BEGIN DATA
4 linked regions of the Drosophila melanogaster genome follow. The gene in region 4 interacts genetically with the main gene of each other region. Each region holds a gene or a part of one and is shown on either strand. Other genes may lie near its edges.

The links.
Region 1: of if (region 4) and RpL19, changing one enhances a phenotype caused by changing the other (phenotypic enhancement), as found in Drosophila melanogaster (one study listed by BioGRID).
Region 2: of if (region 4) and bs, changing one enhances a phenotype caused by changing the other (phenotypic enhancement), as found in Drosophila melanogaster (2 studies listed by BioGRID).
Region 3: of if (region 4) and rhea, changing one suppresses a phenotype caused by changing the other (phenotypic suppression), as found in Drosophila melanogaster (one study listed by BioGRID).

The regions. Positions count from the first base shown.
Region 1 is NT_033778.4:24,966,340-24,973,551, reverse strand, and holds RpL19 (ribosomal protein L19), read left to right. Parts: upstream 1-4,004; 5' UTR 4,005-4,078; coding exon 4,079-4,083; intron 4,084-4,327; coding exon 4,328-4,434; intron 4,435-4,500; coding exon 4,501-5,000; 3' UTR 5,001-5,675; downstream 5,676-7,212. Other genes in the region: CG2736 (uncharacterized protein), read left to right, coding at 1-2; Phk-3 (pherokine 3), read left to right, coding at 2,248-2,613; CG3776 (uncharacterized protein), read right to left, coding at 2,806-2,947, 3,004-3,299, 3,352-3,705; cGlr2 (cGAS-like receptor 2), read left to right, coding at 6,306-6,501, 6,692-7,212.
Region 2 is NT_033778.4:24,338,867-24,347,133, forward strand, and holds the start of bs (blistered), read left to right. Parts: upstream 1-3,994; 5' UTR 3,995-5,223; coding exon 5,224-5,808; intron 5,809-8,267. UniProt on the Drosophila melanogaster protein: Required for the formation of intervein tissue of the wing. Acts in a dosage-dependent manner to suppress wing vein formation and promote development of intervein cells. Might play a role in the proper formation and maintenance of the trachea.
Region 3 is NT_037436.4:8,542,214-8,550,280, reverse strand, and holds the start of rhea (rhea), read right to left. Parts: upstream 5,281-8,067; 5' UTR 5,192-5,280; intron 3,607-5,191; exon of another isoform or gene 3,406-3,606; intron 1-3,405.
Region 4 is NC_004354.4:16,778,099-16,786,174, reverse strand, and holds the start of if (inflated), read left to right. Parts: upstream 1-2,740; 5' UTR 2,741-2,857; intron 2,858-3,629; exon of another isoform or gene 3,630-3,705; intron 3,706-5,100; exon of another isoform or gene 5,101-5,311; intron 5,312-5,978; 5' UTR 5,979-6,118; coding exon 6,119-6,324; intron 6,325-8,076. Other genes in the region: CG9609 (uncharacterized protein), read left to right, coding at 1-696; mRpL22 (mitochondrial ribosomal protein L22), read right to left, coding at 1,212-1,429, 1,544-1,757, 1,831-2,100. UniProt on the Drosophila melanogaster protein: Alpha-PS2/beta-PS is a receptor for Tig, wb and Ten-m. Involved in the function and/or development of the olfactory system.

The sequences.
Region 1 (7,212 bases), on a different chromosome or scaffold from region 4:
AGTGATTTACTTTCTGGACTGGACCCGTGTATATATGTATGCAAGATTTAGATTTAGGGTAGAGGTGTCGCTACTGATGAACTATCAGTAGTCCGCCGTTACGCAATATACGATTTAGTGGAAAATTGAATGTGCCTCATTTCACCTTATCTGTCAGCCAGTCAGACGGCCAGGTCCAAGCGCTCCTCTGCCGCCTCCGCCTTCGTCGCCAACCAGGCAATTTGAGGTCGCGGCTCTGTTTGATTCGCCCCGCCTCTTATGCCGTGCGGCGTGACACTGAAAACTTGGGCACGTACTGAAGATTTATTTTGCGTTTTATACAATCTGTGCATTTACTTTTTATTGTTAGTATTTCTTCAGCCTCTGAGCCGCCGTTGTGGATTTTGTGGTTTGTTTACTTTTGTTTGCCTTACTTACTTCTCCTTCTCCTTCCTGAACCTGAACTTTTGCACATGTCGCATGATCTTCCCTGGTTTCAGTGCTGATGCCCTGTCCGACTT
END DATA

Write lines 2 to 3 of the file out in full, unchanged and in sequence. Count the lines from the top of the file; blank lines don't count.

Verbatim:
The links.
Region 1: of if (region 4) and RpL19, changing one enhances a phenotype caused by changing the other (phenotypic enhancement), as found in Drosophila melanogaster (one study listed by BioGRID).